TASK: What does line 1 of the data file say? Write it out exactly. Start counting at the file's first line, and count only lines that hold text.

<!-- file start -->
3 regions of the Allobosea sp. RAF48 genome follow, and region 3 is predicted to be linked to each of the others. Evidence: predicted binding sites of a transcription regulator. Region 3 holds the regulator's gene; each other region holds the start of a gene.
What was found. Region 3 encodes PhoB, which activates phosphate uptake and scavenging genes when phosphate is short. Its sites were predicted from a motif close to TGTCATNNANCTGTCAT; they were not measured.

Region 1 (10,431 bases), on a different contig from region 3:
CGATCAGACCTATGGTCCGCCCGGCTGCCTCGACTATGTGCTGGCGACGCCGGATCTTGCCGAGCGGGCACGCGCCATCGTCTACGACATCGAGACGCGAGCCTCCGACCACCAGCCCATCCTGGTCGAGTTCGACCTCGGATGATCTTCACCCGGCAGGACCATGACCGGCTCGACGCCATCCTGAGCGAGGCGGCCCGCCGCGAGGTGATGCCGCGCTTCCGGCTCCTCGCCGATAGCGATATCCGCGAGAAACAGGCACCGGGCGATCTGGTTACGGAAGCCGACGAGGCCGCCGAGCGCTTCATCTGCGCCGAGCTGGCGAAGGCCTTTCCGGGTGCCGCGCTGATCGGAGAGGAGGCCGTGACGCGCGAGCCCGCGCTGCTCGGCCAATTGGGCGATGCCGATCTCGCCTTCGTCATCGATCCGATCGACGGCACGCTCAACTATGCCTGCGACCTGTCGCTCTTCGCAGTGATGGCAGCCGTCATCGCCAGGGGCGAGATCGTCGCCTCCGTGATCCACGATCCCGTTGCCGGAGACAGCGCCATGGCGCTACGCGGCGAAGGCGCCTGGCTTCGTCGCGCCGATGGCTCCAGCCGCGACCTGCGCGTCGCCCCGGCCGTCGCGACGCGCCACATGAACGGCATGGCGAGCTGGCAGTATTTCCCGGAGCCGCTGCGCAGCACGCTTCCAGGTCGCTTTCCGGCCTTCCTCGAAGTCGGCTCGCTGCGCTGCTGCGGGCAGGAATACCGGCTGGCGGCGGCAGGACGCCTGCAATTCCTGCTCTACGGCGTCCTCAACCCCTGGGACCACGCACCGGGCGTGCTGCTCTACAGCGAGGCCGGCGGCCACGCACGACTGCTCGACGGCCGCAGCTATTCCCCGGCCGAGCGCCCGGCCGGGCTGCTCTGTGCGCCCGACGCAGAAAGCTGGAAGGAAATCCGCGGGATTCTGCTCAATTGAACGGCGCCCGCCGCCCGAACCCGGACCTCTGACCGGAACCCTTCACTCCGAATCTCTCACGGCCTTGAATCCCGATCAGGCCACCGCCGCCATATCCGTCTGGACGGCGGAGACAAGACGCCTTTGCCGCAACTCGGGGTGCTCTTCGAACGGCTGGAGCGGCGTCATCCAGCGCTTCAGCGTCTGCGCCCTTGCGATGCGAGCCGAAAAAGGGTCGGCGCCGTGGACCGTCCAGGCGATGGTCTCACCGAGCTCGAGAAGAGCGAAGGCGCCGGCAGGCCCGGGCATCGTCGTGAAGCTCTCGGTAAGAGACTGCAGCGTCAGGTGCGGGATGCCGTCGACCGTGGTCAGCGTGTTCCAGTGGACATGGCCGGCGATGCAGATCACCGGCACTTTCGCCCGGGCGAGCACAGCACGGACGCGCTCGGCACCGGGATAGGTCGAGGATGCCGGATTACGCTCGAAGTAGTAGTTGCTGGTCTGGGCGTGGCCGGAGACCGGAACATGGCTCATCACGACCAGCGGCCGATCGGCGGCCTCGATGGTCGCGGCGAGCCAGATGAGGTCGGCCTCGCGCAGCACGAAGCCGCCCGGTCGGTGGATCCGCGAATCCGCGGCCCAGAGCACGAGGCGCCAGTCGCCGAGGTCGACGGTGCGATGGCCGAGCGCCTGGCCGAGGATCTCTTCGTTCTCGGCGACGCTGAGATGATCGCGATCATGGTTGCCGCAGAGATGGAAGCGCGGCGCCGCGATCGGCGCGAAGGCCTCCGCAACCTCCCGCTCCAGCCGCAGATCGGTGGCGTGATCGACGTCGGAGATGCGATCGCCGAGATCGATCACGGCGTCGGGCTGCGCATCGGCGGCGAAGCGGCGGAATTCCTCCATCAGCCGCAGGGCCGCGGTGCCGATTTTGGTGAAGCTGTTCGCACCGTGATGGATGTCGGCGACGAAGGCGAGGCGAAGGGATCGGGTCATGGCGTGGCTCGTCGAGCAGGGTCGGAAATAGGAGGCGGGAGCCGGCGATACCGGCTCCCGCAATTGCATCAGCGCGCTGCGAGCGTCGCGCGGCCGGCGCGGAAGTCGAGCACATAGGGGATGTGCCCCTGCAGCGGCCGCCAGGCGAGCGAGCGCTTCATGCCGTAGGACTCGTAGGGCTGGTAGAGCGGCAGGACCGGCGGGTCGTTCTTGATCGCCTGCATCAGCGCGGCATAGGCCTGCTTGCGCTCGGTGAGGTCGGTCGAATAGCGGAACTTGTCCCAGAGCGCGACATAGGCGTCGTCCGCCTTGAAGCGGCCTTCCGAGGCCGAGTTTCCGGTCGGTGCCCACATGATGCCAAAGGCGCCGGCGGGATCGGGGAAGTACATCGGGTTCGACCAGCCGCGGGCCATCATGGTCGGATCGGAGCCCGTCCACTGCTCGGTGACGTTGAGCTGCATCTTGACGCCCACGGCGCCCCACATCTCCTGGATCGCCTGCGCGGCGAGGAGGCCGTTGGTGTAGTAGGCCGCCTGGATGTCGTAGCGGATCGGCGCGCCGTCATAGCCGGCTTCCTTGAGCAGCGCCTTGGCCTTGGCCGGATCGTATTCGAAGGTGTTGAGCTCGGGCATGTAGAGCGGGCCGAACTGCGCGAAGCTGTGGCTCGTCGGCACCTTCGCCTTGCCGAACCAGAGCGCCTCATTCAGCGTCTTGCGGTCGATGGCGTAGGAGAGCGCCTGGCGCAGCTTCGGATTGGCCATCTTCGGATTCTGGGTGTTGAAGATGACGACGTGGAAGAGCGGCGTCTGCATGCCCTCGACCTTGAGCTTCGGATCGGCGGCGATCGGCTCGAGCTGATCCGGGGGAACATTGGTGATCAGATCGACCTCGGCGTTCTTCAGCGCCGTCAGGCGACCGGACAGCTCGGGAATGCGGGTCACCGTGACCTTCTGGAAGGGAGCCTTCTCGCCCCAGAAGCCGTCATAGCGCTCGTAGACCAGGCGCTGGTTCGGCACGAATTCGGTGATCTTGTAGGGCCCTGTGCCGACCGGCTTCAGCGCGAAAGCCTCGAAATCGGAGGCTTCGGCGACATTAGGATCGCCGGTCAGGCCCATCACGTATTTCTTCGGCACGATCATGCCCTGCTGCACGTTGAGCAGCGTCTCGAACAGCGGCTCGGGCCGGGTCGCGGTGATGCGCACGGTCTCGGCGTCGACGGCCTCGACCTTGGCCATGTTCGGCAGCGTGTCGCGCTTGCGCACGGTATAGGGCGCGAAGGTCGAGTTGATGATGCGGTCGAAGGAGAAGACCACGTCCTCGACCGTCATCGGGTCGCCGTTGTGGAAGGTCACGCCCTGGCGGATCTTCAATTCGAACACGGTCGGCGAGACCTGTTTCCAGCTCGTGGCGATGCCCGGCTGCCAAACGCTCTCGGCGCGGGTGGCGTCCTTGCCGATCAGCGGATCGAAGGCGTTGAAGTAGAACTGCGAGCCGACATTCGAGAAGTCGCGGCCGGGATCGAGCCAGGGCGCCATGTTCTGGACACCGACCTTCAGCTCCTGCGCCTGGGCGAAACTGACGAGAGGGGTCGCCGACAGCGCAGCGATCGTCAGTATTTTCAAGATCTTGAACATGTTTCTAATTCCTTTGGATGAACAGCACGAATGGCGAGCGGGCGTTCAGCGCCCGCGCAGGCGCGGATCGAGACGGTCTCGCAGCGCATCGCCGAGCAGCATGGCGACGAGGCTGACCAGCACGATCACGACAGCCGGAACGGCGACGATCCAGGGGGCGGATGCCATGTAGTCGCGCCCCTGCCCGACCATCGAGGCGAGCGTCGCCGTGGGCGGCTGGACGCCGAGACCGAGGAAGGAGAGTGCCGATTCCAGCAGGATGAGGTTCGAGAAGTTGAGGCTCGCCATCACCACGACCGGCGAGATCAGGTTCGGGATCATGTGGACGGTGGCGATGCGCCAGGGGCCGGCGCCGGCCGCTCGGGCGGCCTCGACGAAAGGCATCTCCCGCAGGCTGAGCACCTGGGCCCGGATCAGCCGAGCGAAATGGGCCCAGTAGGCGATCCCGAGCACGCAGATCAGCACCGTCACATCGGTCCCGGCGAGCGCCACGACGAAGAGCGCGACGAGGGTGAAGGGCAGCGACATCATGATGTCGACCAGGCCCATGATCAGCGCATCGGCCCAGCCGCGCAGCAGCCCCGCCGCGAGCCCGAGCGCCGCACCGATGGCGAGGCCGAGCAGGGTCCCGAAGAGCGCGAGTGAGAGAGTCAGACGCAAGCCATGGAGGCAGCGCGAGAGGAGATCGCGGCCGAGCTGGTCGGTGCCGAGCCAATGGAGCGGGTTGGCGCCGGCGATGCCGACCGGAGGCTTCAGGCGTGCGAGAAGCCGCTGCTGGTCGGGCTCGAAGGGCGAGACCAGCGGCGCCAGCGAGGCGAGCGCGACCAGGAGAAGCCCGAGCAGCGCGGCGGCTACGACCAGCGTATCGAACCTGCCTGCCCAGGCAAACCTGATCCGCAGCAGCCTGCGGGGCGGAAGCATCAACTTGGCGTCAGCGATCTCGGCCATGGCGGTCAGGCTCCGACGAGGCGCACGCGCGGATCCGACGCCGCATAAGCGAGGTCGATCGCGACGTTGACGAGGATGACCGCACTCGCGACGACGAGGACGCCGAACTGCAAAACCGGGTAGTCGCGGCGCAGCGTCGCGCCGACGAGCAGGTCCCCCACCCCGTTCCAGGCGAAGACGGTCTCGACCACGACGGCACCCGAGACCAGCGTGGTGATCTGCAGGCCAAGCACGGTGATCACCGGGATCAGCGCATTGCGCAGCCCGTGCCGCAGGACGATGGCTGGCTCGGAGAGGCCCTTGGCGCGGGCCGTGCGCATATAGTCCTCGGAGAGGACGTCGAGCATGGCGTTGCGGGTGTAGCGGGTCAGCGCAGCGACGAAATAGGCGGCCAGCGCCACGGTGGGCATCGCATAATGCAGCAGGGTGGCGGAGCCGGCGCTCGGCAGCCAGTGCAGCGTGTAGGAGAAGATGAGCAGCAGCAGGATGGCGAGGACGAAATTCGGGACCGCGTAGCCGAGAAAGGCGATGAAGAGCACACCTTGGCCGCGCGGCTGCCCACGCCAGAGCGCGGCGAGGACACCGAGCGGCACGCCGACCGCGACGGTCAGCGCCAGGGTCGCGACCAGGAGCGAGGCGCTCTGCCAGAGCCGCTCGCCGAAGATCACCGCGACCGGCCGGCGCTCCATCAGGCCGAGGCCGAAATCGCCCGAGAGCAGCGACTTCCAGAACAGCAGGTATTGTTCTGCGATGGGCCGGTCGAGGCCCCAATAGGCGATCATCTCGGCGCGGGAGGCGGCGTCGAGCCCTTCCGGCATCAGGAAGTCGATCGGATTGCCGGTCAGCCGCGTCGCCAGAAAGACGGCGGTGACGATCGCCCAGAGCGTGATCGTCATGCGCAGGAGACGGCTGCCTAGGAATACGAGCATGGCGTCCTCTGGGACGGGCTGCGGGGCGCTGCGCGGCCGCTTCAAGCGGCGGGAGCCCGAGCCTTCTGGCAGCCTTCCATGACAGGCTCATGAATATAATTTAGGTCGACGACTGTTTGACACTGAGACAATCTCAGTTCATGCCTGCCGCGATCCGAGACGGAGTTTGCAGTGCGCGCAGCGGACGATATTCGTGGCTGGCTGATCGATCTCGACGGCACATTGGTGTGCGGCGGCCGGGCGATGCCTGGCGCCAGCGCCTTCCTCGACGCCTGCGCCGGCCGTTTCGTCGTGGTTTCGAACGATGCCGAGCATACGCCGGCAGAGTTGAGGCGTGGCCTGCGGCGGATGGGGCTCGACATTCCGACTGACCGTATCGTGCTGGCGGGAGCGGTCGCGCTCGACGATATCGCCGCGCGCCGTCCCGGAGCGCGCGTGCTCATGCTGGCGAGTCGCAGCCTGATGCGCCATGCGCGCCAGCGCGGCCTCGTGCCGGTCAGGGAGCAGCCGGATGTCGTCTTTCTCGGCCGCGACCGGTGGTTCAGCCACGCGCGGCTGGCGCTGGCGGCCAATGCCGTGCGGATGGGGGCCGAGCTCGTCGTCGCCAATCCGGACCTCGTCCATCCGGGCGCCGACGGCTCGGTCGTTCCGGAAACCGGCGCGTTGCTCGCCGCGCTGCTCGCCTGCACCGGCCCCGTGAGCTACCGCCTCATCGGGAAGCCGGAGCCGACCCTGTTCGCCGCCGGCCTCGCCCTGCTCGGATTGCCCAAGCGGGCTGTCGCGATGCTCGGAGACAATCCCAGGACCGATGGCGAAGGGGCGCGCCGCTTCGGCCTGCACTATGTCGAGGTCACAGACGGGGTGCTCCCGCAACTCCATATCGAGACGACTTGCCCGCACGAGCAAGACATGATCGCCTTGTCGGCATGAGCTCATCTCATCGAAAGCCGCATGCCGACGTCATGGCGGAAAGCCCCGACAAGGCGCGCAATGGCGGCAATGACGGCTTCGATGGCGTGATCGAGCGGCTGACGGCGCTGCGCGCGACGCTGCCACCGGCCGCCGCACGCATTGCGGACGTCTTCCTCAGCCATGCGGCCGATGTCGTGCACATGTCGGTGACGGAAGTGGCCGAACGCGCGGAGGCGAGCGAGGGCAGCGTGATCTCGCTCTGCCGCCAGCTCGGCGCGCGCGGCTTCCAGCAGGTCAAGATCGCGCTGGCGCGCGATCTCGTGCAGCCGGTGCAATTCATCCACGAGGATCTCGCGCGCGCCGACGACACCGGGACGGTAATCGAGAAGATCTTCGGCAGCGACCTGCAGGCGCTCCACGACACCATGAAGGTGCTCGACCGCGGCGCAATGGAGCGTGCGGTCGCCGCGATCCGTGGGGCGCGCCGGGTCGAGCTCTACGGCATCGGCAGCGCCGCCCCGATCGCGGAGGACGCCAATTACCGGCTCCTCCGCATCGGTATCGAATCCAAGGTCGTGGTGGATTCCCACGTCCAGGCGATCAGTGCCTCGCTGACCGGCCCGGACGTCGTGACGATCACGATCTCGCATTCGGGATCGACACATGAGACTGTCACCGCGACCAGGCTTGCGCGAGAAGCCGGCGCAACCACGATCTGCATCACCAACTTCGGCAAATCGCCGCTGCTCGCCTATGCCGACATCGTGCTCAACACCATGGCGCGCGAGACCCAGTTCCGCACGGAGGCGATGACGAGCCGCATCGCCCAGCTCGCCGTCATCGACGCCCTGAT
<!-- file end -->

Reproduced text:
3 regions of the Allobosea sp. RAF48 genome follow, and region 3 is predicted to be linked to each of the others. Evidence: predicted binding sites of a transcription regulator. Region 3 holds the regulator's gene; each other region holds the start of a gene.